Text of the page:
Despite bringing absolutely nothing new to the table, Umma is saved by two things. First, the short running time keeps it from overstaying its welcome. Second, and more importantly, Sandra Oh’s performance makes the non-stop parade of familiar horror tropes endurable.
Oh plays Amanda, a single mom with a serious fear of electricity, the result of childhood abuse by her own mother (aka Umma...Korean for 'mom'). She and teenage daughter Chris (Fivel Stewart) live a semi-reclusive life as beekeepers, their farm and house free of any powered device or object. Even their lone frequent visitor, local store owner Danny (Dermot Mulroney), is asked to shut-off his car and cellphone before coming onto the property. Though loving and respectful to her mother, Chris has a pent-up desire to experience the outside world by going away to college.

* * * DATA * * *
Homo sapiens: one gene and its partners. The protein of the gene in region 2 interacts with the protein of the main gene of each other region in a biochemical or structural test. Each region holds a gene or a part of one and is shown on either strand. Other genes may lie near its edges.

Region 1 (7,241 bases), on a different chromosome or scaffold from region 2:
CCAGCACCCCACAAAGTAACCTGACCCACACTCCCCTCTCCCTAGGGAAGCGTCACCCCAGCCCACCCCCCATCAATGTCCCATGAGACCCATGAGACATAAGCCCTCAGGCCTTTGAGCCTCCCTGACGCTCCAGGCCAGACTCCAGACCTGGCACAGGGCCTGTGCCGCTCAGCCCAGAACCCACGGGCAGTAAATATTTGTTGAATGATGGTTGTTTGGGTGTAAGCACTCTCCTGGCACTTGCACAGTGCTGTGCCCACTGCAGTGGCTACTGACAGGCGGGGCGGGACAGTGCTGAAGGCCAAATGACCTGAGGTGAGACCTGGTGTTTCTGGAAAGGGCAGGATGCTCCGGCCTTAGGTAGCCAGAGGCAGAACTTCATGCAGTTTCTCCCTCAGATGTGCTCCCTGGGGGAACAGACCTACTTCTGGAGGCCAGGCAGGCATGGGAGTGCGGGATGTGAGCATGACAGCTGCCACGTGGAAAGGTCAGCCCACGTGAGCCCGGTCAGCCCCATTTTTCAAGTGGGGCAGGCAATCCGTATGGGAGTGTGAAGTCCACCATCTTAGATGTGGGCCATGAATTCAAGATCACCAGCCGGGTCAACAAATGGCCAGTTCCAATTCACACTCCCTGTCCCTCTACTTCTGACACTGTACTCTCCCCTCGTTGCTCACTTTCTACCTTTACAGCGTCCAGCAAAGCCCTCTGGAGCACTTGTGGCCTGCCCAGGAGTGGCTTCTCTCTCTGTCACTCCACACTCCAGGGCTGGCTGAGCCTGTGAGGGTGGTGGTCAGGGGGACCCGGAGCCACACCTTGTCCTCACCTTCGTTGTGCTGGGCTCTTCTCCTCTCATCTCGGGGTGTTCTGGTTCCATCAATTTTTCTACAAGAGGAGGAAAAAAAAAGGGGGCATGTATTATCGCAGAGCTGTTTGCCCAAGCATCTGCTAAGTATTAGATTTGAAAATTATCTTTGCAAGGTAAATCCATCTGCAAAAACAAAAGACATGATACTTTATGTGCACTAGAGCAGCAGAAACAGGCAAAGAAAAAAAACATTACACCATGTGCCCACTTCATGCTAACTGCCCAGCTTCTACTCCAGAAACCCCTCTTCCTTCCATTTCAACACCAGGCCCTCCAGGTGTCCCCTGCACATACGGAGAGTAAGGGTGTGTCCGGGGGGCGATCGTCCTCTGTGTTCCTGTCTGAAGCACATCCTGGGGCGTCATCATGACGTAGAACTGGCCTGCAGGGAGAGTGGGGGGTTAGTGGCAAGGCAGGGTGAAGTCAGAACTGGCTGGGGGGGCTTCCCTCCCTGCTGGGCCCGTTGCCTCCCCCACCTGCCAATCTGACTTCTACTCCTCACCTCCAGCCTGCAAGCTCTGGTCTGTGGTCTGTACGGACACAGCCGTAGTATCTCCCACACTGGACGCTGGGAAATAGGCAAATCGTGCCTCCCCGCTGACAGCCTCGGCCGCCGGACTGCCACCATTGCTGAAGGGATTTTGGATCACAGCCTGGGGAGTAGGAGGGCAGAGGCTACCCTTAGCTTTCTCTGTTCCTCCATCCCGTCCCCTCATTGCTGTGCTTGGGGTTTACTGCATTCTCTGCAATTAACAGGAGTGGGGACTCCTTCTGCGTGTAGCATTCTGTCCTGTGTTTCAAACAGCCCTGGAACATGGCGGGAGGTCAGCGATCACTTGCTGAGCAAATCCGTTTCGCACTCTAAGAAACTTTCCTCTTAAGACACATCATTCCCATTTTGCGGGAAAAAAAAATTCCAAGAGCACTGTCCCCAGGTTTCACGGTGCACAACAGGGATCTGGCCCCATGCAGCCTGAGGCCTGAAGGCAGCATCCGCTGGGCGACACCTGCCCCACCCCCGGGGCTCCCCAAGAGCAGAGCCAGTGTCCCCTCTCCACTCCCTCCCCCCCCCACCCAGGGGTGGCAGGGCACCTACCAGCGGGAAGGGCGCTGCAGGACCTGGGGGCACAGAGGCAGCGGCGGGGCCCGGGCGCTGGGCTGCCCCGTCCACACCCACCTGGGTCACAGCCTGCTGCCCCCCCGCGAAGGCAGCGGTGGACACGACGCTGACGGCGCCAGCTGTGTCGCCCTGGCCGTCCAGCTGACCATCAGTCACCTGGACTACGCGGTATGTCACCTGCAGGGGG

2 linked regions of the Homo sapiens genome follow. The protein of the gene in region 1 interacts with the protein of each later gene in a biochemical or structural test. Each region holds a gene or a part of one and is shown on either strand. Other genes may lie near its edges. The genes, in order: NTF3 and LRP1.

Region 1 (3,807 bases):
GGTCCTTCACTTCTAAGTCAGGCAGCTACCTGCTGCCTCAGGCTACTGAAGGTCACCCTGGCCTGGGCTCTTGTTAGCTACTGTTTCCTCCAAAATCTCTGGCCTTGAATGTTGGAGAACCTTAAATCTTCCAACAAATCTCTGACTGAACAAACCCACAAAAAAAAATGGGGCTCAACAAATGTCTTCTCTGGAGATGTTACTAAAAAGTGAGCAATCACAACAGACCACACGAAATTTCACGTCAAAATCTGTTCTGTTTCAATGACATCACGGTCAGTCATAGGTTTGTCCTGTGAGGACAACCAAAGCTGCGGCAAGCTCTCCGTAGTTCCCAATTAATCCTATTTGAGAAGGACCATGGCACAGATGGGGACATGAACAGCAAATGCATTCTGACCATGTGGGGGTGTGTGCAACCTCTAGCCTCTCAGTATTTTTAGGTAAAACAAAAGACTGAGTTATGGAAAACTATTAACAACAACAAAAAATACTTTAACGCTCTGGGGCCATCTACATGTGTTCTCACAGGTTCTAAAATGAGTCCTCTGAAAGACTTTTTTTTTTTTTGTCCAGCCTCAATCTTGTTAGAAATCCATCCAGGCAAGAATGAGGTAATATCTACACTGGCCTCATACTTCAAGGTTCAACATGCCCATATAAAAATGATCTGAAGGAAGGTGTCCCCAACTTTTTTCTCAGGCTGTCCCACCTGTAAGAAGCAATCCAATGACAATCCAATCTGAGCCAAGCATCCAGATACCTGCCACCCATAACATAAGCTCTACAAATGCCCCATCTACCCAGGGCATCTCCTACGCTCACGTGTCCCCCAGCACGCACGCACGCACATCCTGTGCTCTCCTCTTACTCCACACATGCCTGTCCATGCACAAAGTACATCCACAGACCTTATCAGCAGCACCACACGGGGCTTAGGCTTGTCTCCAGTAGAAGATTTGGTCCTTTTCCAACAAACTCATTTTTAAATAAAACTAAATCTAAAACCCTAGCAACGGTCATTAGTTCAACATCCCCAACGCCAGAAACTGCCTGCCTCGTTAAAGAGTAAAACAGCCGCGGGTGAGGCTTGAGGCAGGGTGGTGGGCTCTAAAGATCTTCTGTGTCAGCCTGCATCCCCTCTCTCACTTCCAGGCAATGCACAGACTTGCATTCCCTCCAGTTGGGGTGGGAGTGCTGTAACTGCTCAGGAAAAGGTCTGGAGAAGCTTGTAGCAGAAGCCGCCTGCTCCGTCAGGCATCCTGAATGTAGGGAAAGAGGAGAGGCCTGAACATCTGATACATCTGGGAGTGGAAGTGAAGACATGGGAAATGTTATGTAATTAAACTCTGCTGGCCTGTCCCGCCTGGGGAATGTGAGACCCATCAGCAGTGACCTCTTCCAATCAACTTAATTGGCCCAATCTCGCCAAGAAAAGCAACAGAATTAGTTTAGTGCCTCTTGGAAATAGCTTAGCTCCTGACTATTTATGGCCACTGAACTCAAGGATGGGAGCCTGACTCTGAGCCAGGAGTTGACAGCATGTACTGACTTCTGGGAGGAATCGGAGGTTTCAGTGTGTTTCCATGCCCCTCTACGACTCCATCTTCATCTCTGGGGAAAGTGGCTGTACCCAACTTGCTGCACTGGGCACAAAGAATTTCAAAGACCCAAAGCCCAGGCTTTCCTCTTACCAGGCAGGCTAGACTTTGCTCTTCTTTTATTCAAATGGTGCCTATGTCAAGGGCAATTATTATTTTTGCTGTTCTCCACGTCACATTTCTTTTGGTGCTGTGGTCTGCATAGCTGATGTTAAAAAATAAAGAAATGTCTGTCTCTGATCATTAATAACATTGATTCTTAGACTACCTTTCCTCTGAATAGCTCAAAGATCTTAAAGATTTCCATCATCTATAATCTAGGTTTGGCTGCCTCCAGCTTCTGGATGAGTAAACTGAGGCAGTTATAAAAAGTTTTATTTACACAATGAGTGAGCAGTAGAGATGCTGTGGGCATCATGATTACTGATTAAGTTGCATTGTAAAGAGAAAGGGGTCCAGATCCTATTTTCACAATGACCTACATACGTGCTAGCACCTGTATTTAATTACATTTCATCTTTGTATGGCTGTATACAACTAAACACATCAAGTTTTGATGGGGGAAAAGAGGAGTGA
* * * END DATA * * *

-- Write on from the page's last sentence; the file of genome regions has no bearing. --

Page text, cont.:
One day, her uncle from Korea arrives to inform Amanda that her mother has died, bringing along a suitcase with her ashes and a few - apparently sacred - possessions. It doesn’t take a psychic to figure out what happens next. Umma begins appearing throughout the house - mostly at night - serving up enough Insidious-inspired jump-scares for three movies. Amanda’s change in behavior has Chris suspecting not all is right with mom. Of course, those suspicions are confirmed as Amanda becomes possessed by Umma, who’s hell-bent on keeping the three of them together.
|Sandra regrets that second cup of coffee.
Despite an over-reliance on simple scare tactics - particularly during the first half - the basic narrative is light on shocks or surprises, following the vengeful spirit playbook pretty closely without throwing in any new moves of its own. But even though most horror fans will know exactly what lurks in every dark room or doorway, the film is tightly paced and doesn’t prolong the inevitable.
However, it’s ultimately Sandra Oh who keeps Umma interesting, instilling Amanda - tormented by generational trauma - with equal measures of vulnerability and resolve. Her dedicated performance is easily the best part of the film, which is otherwise an assembly-line ghost story…efficiently directed and certainly watchable, but nothing that’s likely to stick with the viewer very long afterwards.